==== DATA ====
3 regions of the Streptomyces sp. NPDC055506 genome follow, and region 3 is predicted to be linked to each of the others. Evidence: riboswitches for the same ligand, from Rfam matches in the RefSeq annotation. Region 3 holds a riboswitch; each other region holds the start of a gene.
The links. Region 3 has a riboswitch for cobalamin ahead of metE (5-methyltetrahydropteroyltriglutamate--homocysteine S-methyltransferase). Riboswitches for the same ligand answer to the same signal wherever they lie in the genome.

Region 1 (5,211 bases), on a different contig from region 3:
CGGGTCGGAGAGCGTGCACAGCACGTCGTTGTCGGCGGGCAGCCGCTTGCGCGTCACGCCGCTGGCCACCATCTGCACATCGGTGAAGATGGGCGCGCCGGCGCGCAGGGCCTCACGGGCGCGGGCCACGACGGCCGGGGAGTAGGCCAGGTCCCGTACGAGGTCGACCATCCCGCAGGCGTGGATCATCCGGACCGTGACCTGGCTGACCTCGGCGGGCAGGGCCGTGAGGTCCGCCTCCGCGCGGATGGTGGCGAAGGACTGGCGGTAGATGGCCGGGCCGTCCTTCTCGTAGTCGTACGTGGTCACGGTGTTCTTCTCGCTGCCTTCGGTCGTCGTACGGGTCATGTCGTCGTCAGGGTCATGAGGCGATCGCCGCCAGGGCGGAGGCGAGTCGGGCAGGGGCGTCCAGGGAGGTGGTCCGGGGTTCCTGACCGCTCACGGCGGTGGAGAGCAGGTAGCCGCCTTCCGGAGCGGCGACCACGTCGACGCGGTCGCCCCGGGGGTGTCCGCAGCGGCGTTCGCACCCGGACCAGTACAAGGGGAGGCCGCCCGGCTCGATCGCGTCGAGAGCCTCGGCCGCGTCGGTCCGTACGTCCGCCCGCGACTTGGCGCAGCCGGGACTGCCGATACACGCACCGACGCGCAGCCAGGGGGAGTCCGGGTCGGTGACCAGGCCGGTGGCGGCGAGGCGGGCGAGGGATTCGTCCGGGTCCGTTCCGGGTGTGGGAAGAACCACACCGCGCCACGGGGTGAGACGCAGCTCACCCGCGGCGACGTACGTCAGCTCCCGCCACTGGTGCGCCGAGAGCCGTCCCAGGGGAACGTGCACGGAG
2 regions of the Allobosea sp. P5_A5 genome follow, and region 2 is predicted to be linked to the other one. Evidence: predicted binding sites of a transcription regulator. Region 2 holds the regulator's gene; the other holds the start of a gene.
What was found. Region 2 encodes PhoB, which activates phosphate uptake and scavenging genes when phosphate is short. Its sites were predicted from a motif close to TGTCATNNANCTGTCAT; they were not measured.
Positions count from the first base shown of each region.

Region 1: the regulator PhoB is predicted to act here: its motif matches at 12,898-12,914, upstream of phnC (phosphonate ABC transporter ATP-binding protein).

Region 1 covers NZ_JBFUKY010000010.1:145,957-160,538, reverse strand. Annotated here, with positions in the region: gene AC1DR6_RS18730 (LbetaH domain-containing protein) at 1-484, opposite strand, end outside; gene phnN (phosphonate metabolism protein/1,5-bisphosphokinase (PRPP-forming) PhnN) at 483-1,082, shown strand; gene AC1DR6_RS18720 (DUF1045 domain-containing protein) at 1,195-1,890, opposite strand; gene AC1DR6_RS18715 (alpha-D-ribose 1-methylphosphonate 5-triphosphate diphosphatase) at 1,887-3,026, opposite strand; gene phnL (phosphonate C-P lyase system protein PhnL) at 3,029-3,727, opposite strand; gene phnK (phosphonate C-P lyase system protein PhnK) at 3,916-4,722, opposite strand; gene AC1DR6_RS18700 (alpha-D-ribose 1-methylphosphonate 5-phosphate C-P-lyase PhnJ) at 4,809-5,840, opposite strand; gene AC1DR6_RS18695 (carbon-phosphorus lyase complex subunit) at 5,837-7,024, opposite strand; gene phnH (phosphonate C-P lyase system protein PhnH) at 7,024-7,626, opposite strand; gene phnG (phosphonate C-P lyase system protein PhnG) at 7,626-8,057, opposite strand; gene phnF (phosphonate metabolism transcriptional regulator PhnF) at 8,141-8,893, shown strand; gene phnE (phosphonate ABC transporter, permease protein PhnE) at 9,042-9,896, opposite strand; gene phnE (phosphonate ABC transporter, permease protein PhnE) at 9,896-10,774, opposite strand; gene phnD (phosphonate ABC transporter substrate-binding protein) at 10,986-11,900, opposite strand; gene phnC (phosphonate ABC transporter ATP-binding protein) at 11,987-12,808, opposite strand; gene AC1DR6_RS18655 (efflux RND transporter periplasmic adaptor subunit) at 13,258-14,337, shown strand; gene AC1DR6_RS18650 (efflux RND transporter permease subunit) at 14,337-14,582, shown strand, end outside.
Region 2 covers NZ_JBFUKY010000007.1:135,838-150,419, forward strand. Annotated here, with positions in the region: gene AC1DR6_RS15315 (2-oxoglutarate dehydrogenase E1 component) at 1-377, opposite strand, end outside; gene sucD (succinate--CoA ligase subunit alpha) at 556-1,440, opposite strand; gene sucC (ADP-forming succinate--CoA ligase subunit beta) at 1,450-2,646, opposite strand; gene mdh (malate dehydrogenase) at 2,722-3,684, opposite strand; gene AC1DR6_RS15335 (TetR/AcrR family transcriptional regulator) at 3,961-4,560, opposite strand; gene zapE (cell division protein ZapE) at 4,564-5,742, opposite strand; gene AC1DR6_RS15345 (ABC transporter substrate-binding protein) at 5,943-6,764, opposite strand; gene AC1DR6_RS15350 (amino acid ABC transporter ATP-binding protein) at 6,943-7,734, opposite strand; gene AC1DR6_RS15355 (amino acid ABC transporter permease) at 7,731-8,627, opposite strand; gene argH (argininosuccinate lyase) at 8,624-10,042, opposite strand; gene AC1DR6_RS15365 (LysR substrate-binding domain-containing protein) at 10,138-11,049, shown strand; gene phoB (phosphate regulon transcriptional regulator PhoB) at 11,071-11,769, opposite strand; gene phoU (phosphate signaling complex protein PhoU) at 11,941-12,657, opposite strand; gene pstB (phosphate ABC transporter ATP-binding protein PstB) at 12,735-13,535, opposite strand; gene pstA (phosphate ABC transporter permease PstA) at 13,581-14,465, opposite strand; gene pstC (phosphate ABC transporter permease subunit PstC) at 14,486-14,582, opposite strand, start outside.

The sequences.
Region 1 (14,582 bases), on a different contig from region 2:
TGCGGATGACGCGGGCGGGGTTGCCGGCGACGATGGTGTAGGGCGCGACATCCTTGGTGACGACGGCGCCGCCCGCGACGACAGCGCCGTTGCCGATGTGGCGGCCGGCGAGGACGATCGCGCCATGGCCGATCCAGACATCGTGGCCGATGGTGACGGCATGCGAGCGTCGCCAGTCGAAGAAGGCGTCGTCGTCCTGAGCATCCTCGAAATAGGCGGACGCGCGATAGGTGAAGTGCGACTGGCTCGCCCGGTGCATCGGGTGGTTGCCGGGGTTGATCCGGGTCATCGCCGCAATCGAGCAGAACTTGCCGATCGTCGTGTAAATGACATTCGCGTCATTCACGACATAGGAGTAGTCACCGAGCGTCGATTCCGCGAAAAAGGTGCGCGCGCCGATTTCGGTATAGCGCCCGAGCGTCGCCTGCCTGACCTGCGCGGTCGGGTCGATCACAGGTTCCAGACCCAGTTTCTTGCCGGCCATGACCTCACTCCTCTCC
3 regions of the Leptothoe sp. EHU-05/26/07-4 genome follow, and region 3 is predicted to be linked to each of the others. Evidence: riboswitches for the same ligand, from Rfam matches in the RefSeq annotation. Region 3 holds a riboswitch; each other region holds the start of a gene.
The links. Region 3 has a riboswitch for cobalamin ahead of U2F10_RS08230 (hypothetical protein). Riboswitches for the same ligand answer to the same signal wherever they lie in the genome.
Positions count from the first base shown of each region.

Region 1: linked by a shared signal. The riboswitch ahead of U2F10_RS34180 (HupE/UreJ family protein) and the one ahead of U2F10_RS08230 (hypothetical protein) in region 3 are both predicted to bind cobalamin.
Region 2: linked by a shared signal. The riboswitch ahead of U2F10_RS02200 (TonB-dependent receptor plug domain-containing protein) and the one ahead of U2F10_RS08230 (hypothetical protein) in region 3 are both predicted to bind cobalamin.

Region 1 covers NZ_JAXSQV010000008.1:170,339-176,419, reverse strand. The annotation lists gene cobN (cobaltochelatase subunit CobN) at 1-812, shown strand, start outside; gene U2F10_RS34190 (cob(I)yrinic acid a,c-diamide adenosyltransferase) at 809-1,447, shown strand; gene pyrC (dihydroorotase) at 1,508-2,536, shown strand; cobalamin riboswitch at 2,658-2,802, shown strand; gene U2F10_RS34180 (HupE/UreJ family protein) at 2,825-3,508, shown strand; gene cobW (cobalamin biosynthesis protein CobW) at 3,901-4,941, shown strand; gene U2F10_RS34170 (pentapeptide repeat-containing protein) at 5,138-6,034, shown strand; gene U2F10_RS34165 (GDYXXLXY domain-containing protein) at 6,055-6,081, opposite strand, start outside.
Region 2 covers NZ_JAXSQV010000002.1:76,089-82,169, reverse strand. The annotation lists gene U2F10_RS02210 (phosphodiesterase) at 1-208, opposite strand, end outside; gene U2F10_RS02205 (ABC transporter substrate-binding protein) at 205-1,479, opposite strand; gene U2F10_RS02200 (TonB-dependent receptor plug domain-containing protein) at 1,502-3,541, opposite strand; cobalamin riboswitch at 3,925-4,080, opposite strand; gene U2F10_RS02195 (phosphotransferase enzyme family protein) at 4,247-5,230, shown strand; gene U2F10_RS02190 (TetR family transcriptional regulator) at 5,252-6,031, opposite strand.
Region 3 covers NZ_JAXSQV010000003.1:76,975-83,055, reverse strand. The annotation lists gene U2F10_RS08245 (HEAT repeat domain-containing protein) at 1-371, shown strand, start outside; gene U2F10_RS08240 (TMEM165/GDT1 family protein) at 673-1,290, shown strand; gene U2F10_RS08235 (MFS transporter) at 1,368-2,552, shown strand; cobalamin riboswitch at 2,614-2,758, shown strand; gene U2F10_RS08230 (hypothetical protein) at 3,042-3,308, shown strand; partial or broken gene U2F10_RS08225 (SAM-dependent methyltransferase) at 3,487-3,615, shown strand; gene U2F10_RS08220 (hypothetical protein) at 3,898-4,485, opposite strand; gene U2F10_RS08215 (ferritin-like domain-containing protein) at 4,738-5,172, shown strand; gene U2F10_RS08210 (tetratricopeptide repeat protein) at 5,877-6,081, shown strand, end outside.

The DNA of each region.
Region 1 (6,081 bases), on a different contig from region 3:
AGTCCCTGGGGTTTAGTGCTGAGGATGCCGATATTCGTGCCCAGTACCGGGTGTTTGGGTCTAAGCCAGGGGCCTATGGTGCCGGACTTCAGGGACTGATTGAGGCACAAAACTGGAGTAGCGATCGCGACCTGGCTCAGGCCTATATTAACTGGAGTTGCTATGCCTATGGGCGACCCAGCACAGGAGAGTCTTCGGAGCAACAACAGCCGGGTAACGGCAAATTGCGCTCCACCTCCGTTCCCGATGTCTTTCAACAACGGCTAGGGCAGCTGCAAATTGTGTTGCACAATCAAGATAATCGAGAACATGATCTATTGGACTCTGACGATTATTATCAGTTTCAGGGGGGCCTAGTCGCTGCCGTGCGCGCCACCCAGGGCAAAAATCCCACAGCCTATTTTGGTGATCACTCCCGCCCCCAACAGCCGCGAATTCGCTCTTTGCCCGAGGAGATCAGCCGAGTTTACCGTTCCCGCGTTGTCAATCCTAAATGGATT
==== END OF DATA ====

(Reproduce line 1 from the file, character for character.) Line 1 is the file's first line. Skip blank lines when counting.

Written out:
3 regions of the Streptomyces sp. NPDC055506 genome follow, and region 3 is predicted to be linked to each of the others. Evidence: riboswitches for the same ligand, from Rfam matches in the RefSeq annotation. Region 3 holds a riboswitch; each other region holds the start of a gene.